Over the past six months the value of the British Pound has fallen substantially against many of its trading partners, and thanks to significant economic headwinds and a coalition government that appears to be out of ideas, the outlook for sterling remains negative.
The decline of the British Pound
Over the past six months the value of the British Pound has fallen substantially against many of its trading partners. Sterling is down 8.4% versus the euro, 7.4% versus the US dollar, 9.2% versus the Indian rupee, 6.2% versus the Australian dollar, and 6.5% versus the Swiss franc.
The longer-term picture is just as bad. The table below shows the value of the British Pound versus 24 different currencies including gold and silver. The table reveals that over a five year period the pound lost value against every currency apart from the Argentine Peso, a nation which is experiencing an annual inflation rate of 26%.
British Pound vs. 24 different currencies
Where next for the British Pound?
There are a number of factors weighing on the pound. These include:
- The loss of our triple-A credit rating
- A deficit-reduction plan that has already slipped by two years & may slip again
- Inflation that is set to remain above the Bank of England’s target until at least 2015
- A current account deficit which is still close to the June 2012 record of -£20767 million
- Structurally high unemployment (which for 15 to 24 year olds is the third highest among the 34 OECD nations)
- Net public debt of £1.1628* trillion (which is much higher than before the financial crisis)
- Disappointing tax revenues
- Higher social benefit spending
- Talk of negative nominal interest rates (in addition to the negative real interest rates we already have)
- And the fact that Britain faces the threat of a triple-dip recession
*figure does not include the cost of bailing out Britain’s banks.
Adding to these woes is the fact that the coalition government appears to be out of ideas. As a result, more and more industry groups are calling for the Chancellor to implement radical growth-promoting policies at next week’s budget. However, all the signs indicate that he will stick to his current plan.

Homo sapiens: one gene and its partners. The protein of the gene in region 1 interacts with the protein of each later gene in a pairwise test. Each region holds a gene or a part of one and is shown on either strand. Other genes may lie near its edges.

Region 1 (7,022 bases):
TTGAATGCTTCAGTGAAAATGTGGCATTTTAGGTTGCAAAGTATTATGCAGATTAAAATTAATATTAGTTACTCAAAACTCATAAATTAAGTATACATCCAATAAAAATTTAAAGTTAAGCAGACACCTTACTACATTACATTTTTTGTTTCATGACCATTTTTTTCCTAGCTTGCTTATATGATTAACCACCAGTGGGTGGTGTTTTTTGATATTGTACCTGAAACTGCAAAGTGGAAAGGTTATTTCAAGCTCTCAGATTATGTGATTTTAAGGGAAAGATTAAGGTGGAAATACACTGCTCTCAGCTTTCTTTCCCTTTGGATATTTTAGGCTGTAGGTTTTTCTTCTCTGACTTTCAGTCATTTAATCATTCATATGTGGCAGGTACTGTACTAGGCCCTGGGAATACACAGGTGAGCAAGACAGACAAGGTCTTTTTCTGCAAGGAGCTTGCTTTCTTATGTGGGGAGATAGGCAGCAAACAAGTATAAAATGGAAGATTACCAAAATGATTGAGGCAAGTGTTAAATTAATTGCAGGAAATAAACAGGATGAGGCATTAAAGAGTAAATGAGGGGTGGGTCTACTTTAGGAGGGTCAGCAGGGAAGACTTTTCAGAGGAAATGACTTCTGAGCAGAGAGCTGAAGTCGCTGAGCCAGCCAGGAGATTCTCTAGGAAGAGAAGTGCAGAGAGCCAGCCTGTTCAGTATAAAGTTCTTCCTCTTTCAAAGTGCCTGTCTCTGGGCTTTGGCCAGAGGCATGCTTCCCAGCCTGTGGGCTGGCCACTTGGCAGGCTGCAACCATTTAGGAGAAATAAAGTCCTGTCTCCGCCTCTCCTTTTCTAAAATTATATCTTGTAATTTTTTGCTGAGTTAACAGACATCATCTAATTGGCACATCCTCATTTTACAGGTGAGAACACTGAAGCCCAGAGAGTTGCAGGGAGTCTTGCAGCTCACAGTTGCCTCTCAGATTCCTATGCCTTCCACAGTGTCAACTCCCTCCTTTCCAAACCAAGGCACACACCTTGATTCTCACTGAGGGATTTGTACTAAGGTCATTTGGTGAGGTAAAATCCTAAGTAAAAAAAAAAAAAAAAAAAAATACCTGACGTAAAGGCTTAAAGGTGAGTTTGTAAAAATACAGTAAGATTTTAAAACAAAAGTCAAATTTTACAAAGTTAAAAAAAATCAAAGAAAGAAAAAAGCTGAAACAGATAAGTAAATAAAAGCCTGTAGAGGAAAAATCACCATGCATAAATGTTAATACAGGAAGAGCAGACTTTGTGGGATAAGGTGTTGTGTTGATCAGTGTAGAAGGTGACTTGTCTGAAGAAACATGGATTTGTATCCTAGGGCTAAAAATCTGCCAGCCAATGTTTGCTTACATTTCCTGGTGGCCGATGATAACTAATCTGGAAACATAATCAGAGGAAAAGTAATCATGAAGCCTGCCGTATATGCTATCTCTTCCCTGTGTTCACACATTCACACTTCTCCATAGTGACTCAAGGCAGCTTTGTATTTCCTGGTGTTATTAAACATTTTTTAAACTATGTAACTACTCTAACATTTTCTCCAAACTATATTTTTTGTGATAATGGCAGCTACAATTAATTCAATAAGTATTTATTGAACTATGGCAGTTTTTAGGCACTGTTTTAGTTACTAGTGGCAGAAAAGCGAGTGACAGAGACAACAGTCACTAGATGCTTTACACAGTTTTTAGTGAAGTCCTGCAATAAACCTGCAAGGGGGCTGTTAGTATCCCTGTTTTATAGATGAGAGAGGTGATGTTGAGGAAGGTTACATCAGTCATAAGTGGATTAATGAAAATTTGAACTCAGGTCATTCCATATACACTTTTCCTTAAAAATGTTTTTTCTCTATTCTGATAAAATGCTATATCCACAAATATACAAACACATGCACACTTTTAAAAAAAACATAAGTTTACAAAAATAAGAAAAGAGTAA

Finally we come to money supply. For the most part, the value of a currency is determined by supply and demand. When the supply of a given currency is increased it becomes less valuable, and as the chart of Britain’s M2 money supply below shows, that is exactly what is happening.
United Kingdom M2 Money Supply
Source: tradingeconomics.com | Bank of England. Note: M2 is a measure of total money supply which includes coins and notes in circulation together with other money equivalents that are easily convertible into cash. M2 also includes savings and other time deposits.
Between 1982 and 2013 M2 money supply in the UK averaged £587,339 million, however in January 2013 it reached an all-time high of £1,345,814 million.
The bottom line
Britain is not the only country that is dramatically increasing its money supply. In fact, the British Pound is taking part in a global “race to debase”, as nations compete for export advantage (the so-called currency war). In addition many western nations are pursuing a policy of financial repression which involves deliberately creating inflation in order to lessen their debt burden.
The Japanese Yen and the British Pound are currently leading the race to the bottom among fiat currencies, and it looks as though they will continue to do so.
With stock markets at record highs, sentiment among stock investors is understandably bullish. However, there are an increasing number of signs that equity markets are becoming overextended. One area that should be watched closely is NYSE margin debt, which in absolute terms is now only fractionally below the all-time highs it reached in 2007/ 08.
In this environment holding some level of cash certainly seems like a good idea, however if there is one currency you don’t want to hold it is the British Pound. Investors should consider either diversifying the cash in their portfolio among several major currencies, or (for more sophisticated investors) hedging downside risk via puts or a spread bet.